Are Bananas Going Extinct?
Everyone's Favorite Fruit
While the banana may be the most widely grown and consumed fruit in the world, recent alarming reports have emerged that the banana is going extinct. What on earth will everyone do without ice cream sundaes and banana bread? All joking aside though, many countries rely on bananas as a staple food, even drying them and grinding them up to be used as flour. The impact of bananas going extinct could cause hunger and even starvation in many parts of the world. Just why are scientists so anxious about the imminent destruction of the banana, and is their concern worthwhile, or just a load of hot air?
The Origin of the Modern Banana
The lovely yellow bananas that grace supermarket shelves are the result of long years of human agricultural manipulation. Scientists think that banana cultivation may reach back to 5000 BCE, and began in New Guinea, Malaysia, and other tropical Southeast Asian locales. Certainly the natives had a reason to try to cultivate better bananas. Take a look at the picture to the right. Guess what that is...a wild banana! In its natural state bananas are filled with annoying seeds, making the fruit difficult to eat. Someone realized that there had to be a better way.
Getting Rid of the Seeds
In order to make the fruit more edible bananas were cultivated with smaller and smaller seeds. Now all you can see in your regular banana is the remnant of those seeds, which appear as teensy black specks in the fruit. However, in getting rid of the seeds cultivators took away the banana's ability to reproduce sexually. This means that when farmers want to grow new banana plants they must break off a corm (part of the root) to grow a new plant. So, essentially, all bananas are really just clones of the exact same plant.
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More on Banana Extinction
- Don't Kiss Bananas Goodbye
Science News: the bi-weekly news magazine of the Society for Science & the Public
- The Sterile Banana | Conservation Magazine
- Can This Fruit Be Saved? | Popular Science
The banana as we know it is on a crash course toward extinction. For scientists, the battle to resuscitate the world's favorite fruit has begun—a race against time that just may be too late to win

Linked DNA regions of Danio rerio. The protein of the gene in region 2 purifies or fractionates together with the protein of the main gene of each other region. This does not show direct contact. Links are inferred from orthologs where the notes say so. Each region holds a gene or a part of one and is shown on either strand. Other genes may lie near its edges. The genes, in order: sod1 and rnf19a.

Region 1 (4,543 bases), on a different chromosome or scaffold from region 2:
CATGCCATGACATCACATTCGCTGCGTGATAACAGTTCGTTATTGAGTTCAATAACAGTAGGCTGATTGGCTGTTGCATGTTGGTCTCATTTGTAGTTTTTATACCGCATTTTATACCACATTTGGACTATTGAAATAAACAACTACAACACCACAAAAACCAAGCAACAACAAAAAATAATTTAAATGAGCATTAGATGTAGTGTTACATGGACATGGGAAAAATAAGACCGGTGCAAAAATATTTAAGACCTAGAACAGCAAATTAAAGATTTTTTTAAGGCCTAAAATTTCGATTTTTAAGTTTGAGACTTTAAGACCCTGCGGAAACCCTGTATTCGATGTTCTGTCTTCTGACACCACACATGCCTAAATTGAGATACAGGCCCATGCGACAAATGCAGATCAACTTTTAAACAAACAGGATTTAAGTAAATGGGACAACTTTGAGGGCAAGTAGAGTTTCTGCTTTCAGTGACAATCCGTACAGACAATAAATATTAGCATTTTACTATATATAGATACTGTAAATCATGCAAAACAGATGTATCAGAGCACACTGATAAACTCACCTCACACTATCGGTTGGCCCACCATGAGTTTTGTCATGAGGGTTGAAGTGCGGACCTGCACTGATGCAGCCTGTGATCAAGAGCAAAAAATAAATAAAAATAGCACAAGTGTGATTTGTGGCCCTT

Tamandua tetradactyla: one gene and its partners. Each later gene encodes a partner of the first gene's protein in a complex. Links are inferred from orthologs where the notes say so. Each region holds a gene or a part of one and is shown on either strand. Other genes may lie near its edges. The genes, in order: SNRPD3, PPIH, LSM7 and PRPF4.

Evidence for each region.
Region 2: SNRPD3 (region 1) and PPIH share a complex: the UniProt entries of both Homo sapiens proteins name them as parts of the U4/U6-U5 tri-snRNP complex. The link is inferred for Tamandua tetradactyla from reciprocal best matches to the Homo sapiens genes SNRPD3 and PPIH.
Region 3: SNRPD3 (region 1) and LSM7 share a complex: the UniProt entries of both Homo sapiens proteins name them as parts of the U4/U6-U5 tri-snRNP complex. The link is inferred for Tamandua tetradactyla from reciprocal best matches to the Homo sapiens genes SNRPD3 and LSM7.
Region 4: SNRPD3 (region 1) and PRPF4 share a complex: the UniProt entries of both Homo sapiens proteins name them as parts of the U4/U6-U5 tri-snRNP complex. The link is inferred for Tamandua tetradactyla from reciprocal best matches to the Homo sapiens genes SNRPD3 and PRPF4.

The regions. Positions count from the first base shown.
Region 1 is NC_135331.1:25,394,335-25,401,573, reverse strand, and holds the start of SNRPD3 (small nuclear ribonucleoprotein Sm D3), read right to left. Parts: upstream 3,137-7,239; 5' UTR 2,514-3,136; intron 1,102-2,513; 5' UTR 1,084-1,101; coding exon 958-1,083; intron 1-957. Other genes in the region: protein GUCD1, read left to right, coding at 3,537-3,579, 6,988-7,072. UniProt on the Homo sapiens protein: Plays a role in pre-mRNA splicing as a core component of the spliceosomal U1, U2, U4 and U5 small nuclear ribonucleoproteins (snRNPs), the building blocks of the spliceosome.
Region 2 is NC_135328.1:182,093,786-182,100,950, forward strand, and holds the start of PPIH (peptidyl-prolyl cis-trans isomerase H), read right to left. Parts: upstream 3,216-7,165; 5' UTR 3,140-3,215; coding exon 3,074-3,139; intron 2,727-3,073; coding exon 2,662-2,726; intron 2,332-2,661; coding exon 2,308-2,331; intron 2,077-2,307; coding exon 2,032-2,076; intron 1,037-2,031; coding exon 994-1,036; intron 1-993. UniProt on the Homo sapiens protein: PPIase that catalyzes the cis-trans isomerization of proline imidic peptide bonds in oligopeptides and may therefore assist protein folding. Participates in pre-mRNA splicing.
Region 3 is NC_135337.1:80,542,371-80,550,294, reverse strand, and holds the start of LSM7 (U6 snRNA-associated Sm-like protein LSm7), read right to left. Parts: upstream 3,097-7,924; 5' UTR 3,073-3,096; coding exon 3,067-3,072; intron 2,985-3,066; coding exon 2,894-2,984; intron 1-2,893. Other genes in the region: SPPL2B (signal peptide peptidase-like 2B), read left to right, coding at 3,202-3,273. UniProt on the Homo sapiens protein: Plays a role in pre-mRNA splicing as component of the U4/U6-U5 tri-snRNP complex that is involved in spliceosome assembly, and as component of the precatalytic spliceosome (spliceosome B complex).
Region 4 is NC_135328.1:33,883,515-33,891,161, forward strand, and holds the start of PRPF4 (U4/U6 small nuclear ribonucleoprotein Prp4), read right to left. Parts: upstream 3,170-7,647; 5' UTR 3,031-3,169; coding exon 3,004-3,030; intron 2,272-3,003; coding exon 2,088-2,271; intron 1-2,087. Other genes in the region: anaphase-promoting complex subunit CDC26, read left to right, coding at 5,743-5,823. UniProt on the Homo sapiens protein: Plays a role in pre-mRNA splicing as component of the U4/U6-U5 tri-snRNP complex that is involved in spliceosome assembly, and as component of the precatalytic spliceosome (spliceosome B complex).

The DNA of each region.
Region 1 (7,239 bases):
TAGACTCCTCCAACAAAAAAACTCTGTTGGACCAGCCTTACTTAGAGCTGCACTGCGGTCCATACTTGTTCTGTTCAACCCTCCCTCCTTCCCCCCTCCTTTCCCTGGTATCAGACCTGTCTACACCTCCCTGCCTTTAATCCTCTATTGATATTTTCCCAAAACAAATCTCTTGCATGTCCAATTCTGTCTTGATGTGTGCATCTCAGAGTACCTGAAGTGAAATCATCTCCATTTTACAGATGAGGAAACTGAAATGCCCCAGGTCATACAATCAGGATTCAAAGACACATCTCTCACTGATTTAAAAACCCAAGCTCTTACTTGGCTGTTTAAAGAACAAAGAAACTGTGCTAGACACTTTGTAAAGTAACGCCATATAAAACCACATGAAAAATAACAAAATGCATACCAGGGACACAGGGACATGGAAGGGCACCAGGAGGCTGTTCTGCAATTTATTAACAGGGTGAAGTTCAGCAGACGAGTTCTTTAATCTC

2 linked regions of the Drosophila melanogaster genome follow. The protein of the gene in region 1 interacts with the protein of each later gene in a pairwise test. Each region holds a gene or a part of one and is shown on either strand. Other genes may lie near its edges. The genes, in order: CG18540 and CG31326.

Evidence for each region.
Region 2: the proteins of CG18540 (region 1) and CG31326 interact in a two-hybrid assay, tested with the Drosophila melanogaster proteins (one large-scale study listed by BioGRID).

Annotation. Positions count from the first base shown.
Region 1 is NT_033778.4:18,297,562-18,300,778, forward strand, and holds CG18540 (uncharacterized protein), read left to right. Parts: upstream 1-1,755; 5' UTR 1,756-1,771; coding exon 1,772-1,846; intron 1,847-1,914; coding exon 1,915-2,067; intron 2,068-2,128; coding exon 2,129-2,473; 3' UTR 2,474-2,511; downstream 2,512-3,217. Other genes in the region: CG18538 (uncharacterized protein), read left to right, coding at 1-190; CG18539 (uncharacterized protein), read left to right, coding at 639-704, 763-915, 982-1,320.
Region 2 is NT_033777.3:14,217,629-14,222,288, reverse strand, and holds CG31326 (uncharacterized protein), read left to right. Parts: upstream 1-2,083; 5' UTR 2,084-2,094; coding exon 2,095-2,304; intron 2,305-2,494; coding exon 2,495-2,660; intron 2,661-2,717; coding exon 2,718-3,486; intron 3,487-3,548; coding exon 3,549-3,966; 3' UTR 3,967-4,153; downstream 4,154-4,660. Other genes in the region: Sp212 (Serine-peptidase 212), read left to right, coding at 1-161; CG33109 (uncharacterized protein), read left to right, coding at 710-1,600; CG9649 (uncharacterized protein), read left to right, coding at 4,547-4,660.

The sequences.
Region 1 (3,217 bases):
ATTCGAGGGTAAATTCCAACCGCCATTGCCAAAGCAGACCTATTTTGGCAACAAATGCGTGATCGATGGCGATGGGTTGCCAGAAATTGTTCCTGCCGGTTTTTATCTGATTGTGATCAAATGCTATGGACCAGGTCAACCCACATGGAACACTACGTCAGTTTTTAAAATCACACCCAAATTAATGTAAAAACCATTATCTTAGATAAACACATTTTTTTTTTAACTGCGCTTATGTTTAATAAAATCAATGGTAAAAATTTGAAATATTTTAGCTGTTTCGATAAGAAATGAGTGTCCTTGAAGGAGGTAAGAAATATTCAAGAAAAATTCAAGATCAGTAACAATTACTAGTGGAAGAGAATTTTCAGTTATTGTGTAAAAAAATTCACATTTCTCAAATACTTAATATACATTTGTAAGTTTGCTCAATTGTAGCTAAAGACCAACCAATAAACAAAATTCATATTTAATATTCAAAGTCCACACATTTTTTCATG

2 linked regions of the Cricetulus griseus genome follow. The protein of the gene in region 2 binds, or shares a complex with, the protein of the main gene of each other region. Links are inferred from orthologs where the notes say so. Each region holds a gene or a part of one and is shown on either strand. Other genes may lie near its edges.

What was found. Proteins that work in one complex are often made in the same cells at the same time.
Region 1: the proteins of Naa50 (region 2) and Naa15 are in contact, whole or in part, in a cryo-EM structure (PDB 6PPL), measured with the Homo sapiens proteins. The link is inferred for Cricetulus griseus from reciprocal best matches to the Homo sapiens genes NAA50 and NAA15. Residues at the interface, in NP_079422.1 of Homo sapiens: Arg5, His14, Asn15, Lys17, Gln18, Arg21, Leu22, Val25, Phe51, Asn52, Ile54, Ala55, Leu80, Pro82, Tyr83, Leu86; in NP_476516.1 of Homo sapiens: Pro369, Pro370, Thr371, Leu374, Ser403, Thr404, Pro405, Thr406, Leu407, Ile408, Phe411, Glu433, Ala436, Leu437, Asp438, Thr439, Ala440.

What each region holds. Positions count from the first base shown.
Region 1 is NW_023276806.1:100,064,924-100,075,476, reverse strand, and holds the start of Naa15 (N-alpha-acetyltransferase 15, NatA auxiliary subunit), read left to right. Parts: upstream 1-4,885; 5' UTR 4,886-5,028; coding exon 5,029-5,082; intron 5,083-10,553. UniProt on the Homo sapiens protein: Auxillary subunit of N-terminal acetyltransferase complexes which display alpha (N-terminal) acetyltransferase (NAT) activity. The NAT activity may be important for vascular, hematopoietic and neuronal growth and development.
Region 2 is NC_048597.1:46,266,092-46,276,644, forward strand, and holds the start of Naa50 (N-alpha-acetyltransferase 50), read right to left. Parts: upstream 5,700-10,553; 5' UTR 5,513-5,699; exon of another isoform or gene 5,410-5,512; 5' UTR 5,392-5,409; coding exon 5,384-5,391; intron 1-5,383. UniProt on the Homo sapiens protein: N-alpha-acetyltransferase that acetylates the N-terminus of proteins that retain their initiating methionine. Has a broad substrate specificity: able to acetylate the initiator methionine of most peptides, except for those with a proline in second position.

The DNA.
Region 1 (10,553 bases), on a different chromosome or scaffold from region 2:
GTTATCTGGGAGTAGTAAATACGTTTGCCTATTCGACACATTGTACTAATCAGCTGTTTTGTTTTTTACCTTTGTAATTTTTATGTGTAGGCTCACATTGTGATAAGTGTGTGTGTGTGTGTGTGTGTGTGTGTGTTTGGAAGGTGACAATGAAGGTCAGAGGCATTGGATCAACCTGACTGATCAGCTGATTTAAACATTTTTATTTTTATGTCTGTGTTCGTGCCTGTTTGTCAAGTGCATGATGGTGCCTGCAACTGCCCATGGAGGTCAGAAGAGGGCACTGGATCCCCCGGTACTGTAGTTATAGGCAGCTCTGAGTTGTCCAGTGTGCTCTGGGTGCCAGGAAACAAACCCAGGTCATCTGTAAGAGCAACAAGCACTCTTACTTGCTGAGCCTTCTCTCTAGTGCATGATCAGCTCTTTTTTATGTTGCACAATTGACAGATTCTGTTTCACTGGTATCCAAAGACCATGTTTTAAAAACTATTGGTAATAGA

What does This Have to do With Extinction?
Well, as anyone who's ever learned about basic genetics knows, diversity is the spice of life, literally. The more diverse a species is the more resistant it is to disease and other adversity. Take humans for example. Some people have natural immunity to certain diseases (like my sister does to measles) and even if an outbreak happened some number (however small) of the population would survive to rebuild.
But, since bananas are all effectively the same plant, they have no immunity to certain diseases, which include Panama Disease (a soil fungus) and Black Sigatoka (a leaf fungus).
So Bananas ARE Going Extinct?
Well, not necessarily. (Gotcha). In this case what scientists are worried about is the extinction of a certain type of banana, namely the Cavendish. See, there are many banana varieties, ranging from yellow to red, small to large. However, the banana we know as bananais the Cavendish. Its long, bright yellow presence is a constant in our supermarkets and our homes. Losing the Cavendish to say, a red banana, would just be so weird that some people might not even consider them the same fruit. But, losing a banana type is not without precedence. Prior to the 1960s the main banana variety was the "Gros Michel", but it too succumbed to disease. It is entirely likely that our children may never know bananas in the form that we do. To them a yellow banana may just be plain weird. But we've lost our bananas before, and still made it out the other side intact. We can do so again.
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